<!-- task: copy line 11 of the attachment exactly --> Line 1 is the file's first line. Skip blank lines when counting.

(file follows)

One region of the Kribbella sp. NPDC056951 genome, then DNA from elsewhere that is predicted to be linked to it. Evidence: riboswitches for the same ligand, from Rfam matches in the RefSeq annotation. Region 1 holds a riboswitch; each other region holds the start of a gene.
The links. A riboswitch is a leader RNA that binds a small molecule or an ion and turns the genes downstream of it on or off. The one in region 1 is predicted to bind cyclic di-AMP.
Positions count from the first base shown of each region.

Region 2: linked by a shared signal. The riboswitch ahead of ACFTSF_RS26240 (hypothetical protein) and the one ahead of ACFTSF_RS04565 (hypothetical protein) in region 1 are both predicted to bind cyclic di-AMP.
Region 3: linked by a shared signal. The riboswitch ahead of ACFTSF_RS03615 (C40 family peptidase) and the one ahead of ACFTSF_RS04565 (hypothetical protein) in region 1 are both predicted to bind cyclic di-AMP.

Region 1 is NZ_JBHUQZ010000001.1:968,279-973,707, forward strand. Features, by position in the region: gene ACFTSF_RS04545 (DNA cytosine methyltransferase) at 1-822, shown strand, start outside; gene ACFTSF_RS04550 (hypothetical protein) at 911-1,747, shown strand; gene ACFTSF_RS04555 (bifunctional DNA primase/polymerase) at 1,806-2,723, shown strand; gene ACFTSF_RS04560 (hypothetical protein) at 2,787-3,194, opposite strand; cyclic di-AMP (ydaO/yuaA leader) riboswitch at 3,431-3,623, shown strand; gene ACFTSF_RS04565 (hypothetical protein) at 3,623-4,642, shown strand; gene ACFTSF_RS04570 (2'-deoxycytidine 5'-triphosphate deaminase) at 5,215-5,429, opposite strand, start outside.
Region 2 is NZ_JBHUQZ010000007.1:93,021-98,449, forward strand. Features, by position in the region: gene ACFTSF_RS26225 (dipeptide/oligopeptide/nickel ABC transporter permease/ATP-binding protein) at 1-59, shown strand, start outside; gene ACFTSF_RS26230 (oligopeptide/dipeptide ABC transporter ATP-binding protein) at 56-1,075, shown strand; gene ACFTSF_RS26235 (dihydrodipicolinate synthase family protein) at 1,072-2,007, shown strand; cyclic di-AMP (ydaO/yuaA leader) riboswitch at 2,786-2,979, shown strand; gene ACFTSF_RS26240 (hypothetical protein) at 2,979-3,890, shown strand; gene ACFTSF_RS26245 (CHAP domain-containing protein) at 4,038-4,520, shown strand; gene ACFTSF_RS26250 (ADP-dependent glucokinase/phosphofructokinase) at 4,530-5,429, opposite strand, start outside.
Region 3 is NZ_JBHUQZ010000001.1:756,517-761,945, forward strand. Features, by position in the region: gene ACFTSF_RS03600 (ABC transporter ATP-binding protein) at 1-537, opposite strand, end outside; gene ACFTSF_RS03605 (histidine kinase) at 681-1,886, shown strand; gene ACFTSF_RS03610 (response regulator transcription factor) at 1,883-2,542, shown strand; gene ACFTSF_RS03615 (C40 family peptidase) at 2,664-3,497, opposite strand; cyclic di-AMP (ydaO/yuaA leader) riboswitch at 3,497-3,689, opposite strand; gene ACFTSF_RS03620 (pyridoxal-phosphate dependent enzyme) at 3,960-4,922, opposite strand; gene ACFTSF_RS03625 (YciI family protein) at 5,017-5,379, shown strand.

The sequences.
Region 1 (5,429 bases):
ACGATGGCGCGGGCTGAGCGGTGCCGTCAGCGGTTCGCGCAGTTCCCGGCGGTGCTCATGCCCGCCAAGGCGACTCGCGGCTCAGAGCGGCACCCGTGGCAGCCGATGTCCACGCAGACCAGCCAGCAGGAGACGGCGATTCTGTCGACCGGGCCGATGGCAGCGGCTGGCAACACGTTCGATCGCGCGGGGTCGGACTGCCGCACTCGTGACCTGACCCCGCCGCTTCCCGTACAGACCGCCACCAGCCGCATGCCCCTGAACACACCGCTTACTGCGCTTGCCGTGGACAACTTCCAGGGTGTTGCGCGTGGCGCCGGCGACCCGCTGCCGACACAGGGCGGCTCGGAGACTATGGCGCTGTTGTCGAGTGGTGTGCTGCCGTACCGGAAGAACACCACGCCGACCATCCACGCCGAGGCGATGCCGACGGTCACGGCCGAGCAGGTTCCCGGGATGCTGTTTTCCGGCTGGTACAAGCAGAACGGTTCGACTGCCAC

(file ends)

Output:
ACGATGGCGCGGGCTGAGCGGTGCCGTCAGCGGTTCGCGCAGTTCCCGGCGGTGCTCATGCCCGCCAAGGCGACTCGCGGCTCAGAGCGGCACCCGTGGCAGCCGATGTCCACGCAGACCAGCCAGCAGGAGACGGCGATTCTGTCGACCGGGCCGATGGCAGCGGCTGGCAACACGTTCGATCGCGCGGGGTCGGACTGCCGCACTCGTGACCTGACCCCGCCGCTTCCCGTACAGACCGCCACCAGCCGCATGCCCCTGAACACACCGCTTACTGCGCTTGCCGTGGACAACTTCCAGGGTGTTGCGCGTGGCGCCGGCGACCCGCTGCCGACACAGGGCGGCTCGGAGACTATGGCGCTGTTGTCGAGTGGTGTGCTGCCGTACCGGAAGAACACCACGCCGACCATCCACGCCGAGGCGATGCCGACGGTCACGGCCGAGCAGGTTCCCGGGATGCTGTTTTCCGGCTGGTACAAGCAGAACGGTTCGACTGCCAC